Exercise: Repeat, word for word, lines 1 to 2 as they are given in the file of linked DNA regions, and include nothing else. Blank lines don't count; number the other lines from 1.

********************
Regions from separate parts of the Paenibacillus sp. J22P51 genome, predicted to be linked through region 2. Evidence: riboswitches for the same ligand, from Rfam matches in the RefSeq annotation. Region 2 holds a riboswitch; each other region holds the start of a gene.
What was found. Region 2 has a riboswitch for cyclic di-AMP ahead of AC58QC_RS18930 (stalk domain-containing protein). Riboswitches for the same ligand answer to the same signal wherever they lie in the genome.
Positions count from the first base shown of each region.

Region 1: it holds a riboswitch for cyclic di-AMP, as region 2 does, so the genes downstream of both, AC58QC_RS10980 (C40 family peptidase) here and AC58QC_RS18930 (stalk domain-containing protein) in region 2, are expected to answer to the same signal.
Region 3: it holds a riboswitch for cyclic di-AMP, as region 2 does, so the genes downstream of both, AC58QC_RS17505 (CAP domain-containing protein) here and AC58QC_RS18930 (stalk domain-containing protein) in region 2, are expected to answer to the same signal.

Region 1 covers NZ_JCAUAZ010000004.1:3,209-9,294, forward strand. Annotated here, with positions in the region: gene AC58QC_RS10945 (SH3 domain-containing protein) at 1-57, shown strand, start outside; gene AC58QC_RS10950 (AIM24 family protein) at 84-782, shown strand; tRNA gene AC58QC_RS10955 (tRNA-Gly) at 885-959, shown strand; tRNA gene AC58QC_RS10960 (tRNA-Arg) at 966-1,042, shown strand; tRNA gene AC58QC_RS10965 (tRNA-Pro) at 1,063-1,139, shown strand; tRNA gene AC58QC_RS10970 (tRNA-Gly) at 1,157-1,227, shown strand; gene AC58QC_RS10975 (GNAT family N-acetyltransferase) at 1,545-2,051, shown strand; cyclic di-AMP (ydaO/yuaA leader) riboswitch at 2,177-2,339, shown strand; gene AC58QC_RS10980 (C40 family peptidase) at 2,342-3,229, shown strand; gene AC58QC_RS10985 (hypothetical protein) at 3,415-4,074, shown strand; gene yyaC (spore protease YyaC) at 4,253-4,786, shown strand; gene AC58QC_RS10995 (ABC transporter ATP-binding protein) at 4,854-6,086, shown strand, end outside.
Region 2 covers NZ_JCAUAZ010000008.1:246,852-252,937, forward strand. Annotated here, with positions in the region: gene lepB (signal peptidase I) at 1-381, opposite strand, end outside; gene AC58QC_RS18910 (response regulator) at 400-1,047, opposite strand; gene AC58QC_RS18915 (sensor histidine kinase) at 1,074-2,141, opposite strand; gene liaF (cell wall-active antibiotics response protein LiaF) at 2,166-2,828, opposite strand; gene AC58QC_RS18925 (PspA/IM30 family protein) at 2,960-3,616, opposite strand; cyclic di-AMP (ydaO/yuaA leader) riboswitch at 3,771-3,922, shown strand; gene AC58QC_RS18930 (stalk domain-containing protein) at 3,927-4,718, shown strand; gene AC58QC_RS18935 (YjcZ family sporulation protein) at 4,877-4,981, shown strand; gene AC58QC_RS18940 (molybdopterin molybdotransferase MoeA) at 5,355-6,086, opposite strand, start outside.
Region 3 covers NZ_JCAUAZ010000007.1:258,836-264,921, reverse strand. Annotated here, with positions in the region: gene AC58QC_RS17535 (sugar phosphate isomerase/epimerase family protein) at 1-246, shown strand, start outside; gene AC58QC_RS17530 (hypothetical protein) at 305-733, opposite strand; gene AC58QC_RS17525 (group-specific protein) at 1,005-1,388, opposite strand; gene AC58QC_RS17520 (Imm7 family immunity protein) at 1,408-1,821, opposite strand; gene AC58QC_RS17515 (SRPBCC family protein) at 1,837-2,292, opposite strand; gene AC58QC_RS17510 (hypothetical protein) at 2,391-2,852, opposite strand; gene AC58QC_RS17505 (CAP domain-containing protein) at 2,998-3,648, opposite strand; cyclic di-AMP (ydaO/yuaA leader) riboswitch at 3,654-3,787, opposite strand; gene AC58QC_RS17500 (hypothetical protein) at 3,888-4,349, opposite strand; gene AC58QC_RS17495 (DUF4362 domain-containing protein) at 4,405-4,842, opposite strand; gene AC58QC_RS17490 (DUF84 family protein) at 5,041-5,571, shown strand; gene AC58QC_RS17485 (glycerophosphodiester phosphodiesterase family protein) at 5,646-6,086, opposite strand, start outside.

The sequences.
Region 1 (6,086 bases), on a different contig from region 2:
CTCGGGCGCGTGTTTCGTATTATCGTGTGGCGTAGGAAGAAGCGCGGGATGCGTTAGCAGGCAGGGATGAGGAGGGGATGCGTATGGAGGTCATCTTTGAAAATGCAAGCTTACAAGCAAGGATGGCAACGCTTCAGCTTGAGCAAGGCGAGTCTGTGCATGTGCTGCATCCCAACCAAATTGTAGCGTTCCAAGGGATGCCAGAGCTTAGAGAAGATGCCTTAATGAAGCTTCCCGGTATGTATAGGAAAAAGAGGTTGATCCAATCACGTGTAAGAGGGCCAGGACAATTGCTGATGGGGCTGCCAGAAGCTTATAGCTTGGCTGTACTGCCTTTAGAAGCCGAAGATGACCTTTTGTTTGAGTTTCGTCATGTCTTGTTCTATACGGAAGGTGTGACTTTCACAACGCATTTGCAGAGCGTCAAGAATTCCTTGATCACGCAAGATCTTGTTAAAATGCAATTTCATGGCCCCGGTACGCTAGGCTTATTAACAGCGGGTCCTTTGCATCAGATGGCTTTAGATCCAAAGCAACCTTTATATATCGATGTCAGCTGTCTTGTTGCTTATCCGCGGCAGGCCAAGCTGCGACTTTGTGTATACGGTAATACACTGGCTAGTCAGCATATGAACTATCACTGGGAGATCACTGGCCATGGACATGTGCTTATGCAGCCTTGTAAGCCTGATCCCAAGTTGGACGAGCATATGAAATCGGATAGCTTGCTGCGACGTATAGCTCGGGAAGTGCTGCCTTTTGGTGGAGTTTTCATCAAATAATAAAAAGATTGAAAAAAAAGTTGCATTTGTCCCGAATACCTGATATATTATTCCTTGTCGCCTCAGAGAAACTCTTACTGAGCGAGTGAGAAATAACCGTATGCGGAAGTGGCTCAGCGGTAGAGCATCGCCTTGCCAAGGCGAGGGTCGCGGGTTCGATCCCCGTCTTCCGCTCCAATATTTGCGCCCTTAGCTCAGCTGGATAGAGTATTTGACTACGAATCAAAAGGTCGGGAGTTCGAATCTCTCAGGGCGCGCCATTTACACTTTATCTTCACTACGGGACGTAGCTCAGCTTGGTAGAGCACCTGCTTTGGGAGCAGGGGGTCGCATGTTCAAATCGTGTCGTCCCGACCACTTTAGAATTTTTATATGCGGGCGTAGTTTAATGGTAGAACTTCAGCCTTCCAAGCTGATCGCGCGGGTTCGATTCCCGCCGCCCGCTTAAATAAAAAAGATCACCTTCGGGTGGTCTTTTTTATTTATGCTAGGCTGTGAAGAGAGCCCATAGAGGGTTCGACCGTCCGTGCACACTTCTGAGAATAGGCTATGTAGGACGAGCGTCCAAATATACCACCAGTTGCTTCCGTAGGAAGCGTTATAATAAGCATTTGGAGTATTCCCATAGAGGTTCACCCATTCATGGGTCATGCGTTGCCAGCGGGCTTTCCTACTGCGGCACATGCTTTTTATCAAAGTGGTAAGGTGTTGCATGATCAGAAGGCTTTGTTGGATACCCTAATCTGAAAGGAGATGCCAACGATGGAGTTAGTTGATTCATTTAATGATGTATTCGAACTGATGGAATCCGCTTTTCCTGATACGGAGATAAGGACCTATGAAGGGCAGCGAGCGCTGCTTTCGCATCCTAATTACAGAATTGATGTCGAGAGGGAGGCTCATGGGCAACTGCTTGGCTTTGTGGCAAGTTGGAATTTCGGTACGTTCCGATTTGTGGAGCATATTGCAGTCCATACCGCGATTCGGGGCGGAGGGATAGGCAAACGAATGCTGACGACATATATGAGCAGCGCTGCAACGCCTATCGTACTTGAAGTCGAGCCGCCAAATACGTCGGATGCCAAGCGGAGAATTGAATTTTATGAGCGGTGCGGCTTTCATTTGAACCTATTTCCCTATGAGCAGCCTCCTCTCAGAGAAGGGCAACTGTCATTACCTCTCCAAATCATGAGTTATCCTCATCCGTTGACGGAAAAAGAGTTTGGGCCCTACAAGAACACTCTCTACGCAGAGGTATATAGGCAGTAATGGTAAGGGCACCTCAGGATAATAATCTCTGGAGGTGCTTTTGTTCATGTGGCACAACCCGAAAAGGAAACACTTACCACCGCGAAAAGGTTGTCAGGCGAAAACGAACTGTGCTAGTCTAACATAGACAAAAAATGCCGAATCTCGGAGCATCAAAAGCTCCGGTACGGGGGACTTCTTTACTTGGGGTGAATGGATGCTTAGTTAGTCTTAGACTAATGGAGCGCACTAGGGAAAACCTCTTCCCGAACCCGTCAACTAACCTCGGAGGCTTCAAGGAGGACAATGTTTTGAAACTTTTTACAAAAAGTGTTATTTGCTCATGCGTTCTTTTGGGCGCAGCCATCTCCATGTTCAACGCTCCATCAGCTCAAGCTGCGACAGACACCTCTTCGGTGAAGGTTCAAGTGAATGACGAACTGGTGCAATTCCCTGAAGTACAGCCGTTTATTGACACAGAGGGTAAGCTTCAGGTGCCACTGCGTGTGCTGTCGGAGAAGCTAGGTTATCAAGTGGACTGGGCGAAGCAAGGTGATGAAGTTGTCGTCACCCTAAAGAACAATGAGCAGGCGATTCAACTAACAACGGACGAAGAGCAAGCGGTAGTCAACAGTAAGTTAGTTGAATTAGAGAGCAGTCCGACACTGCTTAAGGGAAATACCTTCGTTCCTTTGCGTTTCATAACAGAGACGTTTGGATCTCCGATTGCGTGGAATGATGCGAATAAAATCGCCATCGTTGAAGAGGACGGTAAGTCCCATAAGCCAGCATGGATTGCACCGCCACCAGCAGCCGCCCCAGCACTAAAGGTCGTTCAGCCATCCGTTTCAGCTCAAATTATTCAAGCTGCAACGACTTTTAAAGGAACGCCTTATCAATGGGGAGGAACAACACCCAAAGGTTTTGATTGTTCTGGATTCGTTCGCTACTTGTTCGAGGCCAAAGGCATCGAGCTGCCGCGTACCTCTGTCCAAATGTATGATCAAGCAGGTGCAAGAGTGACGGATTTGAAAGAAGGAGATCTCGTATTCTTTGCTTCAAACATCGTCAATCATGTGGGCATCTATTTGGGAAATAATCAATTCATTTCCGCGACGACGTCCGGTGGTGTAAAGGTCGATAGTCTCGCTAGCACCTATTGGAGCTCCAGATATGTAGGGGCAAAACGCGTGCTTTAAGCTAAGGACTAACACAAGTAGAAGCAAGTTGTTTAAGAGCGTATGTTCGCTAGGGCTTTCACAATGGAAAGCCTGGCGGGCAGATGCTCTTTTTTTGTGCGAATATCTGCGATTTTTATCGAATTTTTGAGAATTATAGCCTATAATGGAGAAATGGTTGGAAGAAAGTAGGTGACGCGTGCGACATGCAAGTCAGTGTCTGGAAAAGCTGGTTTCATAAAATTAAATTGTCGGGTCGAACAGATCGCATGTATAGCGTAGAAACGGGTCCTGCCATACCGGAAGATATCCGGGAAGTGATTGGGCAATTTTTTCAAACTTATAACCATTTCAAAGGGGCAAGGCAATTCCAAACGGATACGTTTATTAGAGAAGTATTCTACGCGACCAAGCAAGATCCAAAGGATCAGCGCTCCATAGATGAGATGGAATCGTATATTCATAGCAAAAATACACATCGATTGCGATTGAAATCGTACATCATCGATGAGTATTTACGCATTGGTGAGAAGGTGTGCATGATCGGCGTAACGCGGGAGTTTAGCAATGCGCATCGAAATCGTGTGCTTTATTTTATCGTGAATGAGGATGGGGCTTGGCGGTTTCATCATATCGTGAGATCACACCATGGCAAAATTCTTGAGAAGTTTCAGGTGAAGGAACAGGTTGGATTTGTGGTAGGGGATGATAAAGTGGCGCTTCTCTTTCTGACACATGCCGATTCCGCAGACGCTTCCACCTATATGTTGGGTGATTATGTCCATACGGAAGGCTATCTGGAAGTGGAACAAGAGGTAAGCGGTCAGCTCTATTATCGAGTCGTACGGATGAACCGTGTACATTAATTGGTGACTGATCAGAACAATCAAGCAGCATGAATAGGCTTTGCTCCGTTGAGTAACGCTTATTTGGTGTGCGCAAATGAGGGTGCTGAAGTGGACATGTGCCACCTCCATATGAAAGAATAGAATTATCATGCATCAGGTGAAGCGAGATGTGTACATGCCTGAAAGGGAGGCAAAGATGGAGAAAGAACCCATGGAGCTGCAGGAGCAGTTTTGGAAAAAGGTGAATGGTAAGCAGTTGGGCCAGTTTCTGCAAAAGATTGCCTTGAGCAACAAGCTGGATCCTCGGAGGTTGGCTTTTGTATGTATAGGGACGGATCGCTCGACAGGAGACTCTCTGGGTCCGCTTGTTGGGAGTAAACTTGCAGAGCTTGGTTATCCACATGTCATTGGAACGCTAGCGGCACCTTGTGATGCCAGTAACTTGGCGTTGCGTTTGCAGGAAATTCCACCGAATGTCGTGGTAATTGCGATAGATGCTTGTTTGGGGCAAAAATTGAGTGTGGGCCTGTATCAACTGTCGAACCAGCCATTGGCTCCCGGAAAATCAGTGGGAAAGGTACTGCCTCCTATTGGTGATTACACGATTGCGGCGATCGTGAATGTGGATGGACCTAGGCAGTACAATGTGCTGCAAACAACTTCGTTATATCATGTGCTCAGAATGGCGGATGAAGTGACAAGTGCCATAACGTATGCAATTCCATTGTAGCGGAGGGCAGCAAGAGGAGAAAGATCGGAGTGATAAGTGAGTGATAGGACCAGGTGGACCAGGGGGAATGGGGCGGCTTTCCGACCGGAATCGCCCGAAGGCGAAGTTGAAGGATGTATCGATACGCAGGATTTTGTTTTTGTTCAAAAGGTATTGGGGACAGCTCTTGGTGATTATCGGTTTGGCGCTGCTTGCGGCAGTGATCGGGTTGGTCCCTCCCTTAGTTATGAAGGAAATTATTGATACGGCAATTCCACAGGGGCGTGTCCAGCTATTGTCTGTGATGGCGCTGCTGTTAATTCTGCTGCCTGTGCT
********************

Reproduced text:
Regions from separate parts of the Paenibacillus sp. J22P51 genome, predicted to be linked through region 2. Evidence: riboswitches for the same ligand, from Rfam matches in the RefSeq annotation. Region 2 holds a riboswitch; each other region holds the start of a gene.
What was found. Region 2 has a riboswitch for cyclic di-AMP ahead of AC58QC_RS18930 (stalk domain-containing protein). Riboswitches for the same ligand answer to the same signal wherever they lie in the genome.